Local businesses and employers: This is what we did to accommodate the concerns of local businesses and employers expressed in our meetings with the Chamber, HANMI, and others:
* Provided flexibility to employers to make hiring, termination, and exit decisions
* Eased the regulatory burdens on small businesses employing fewer than 10 full-time employees
* Provided incentive exemptions to regulatory requirements for employers who exceed the 20% requirement in categories of jobs as to which citizens and permanent residents are available and are most likely to consider as attractive opportunities
* Provided affordable options for health insurance and bonding so that small businesses and employers of domestic helpers are not adversely affected
Foreign national workers: This is what we did to improve the fair employment conditions for foreign national workers:
* Provided better, more practical protections against exploitation by recruiters and employers so that every worker who comes to the Commonwealth will have a clear understanding of their rights and responsibilities under our system
* Accommodated the comments received from the Philippine Counsel General
* Accepted certain recommendations of the federal ombudsman with respect to inspections and enforcement
* Reduced fees for filing a labor complaint or appeal to make it less costly to access the administrative hearing system
The CNMI Department of Labor: This is what we did to get better performance from the Department of Labor:
* Added dispute-avoidance and early dispute resolution provisions to cut down on the caseload of labor complaints
* Improved the inspection powers of the Department with respect to the places where foreign national workers work and live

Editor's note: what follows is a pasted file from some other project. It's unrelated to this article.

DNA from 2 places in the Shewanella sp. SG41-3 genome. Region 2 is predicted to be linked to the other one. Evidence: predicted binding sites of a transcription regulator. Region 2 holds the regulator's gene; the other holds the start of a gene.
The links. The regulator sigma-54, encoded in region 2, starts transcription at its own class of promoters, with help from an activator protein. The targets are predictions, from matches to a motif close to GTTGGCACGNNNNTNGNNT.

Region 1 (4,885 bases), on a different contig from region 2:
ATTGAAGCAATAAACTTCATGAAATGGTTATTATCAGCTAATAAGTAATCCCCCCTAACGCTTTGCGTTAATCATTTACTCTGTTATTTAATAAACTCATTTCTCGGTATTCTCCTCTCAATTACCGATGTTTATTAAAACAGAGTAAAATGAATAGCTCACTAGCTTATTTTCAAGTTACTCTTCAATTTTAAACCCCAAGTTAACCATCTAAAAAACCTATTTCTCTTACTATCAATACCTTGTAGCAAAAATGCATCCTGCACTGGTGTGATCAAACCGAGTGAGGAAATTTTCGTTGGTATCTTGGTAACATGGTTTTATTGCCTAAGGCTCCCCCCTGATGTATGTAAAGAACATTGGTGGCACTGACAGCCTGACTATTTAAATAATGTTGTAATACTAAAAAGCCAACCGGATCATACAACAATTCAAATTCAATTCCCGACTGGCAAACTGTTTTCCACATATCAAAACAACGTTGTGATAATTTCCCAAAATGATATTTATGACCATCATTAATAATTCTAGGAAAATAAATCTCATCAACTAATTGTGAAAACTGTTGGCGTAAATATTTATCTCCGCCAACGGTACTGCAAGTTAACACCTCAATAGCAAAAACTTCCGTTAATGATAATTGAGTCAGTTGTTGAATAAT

* Provided clear criteria for the decisions that are made within the Department and flexible regulatory power to meet new circumstances in the future
* Reduced the Department's paperwork burden to accommodate the problem of reduced resources to operate the Department under current economic decisions
In the end, every legislative enactment involves a balancing of competing interests. This is especially the case with respect to a labor reform bill. I believe that, as the result of more than a year's work and the participation in our labor task force of many busy people, the balance we have achieved is an outstanding bill that will be a credit to the Commonwealth. No one got everything they wanted, but no one was slighted or left out, and the bill provides a net benefit for everyone affected by it.
Since that first slide presentation, I invited each and every one of you to attend the final presentation last Monday, June 11, to discuss the final proposed version of the bill. I feel that the JGO Committee has made every effort to educate everyone on this important bill. I strongly believe that this is a very, very good bill, and I hope we can all act on it quickly.
Thank you, Si Yu'us Ma'ase yan Olomwaay.
/s/ Jacinta M. Kaipat
Representative Jacinta M. Kaipat
Judiciary and Governmental Operations
15th Commonwealth Legislature